The above quote, popularised by Mark Twain, refers to the ways that politicians can sometimes “manipulate the data” to suppport decision-making. The same data can often be used to support or disprove a theory, depending on the emphasis. Over the next couple of weeks we will use the data from the CensusAtSchool questionnaire to learn more about summary statistics and graphing. Some of the activities we will do are:
Students will learn how to sketch linear graphs. Success Criteria:
There are three different methods you can use to draw a linear graph
1. You can identify the y-intercept and gradient (rise over run) from an equation.
2. You can substitute values into an equation to find at least two co-ordinates.
3. You can use the intercept method to plot two points on the x and y axis. Plot the graph by substituting x=0 (the y-intercept) into the equation as the first point and substitute y=0 into the equation to find the second point.
Tell me which method you prefer to use and why?
Last lesson each of the students in both 6/7 classes completed a survey (created in Google Docs and embedded on the page with the tab “Survey2” at the top of this page) and the data was saved in a Google Docs spreadsheet. Then the students chose one of the data sets (favourite ice-cream flavours, footy teams, TV shows etc) and produced a bar chart or column graph using the class results. You can see from the graph above that “The Simpsons” is one of the most popular TV shows amongst 12 and 13 year olds at Hawkesdale P12 College!
We will use the same data to create a stem and leaf table with height data and a scatter plot with height and foot size. Students have also been asked to collect a graph from a newspaper or magazine and will describe what the graph shows. This Voicethread, Year 6/7R Student Data and Graphs, contains some of the graphs produced in class.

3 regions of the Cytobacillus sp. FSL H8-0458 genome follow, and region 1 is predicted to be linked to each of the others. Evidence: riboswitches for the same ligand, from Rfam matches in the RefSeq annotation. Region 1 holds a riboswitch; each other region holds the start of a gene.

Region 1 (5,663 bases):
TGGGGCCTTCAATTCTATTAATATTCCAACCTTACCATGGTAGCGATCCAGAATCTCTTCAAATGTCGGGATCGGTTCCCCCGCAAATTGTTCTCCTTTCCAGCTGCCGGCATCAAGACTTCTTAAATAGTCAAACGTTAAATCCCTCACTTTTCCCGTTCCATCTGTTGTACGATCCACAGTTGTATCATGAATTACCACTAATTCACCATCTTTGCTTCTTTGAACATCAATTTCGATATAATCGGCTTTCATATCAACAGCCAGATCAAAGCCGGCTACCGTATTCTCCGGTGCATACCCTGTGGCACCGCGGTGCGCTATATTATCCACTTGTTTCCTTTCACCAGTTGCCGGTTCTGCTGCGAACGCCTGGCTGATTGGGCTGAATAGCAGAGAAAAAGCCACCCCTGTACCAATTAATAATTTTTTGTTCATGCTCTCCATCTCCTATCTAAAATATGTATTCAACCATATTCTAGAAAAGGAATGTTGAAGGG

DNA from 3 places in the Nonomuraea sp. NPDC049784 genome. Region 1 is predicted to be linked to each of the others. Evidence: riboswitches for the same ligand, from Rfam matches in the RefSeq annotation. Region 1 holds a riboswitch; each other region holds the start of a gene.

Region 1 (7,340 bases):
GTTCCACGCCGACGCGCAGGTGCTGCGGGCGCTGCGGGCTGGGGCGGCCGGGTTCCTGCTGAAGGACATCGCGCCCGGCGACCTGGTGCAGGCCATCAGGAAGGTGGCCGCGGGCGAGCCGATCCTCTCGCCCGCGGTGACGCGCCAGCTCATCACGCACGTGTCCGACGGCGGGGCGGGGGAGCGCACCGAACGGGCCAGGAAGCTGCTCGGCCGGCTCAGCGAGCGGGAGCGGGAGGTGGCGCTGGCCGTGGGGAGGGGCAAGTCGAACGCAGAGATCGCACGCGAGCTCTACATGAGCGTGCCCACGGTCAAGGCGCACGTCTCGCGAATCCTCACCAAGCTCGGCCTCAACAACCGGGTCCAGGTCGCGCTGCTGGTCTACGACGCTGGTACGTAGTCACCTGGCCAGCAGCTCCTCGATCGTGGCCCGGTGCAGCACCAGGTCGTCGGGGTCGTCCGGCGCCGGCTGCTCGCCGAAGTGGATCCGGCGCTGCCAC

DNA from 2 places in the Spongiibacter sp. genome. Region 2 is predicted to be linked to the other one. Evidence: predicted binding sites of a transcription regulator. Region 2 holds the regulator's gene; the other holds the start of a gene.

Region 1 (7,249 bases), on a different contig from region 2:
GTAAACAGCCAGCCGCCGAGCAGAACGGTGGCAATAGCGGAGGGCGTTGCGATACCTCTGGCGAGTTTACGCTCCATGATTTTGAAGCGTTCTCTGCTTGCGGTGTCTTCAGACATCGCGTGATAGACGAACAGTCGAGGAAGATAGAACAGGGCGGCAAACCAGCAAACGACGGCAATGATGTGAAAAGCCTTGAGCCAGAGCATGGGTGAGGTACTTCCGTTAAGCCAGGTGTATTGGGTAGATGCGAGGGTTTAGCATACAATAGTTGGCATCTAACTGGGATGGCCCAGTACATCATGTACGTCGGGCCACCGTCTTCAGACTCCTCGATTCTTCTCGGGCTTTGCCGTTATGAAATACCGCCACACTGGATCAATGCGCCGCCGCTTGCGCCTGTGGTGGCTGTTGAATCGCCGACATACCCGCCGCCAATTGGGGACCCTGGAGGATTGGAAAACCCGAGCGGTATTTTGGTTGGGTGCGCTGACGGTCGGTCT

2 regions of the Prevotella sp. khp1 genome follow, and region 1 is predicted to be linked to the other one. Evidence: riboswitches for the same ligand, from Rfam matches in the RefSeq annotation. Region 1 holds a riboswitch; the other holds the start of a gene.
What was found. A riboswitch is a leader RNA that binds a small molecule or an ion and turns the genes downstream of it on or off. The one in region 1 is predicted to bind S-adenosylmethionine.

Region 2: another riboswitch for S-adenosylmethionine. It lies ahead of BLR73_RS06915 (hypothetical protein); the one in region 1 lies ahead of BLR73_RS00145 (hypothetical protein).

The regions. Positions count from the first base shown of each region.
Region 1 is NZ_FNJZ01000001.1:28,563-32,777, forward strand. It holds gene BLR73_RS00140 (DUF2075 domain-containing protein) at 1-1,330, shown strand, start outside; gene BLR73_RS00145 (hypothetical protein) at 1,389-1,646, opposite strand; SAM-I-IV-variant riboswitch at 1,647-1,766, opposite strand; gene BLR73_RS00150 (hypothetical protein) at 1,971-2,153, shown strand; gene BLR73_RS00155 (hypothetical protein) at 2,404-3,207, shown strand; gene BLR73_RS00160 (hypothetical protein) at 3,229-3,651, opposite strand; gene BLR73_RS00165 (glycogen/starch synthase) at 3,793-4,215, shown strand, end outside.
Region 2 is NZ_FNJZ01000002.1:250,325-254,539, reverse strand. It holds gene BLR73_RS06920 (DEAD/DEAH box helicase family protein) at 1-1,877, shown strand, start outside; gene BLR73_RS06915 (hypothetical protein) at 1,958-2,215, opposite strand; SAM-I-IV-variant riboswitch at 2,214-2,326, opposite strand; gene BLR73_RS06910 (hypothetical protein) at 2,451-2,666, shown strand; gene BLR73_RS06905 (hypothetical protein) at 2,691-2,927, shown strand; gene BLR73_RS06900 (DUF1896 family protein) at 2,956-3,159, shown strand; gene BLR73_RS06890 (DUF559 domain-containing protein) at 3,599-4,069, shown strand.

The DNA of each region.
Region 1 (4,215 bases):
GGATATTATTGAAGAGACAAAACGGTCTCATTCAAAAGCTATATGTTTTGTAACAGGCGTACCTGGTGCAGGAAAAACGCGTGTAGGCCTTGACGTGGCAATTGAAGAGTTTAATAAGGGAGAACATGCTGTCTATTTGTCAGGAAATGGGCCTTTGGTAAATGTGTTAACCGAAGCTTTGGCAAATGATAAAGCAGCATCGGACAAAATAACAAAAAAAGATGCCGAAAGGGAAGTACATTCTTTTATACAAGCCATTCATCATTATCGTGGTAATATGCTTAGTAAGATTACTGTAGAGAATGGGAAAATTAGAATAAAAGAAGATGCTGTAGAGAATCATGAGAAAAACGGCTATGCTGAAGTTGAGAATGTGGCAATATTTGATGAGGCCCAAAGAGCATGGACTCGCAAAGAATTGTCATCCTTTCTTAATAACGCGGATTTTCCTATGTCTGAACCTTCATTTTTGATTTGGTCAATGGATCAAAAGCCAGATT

This week in 6/7 Maths we will use out data to create bar charts, line graphs, pie charts, stem-and-leaf plots and scatter graphs. The Kids Zone has a great tool for creating different types of graphs at Create-A-Graph. ChartGo is another on-line tool for creating graphs. Think about which graphs are best for each purpose and the information you are trying to convey.
Choose which data you would like to graph and decide which type of graph to use. Time/Temperature graphs are usually line graphs because the data is continuous. Discrete data (favourite colour, footy teams or fast foods for example) are better represented using bar or column graphs. When you are graphing percentages of a population a pie chart is most suitable. The other thing you need to remember is that all graphs need SALT on them. Make sure you season your graphs well with the following information: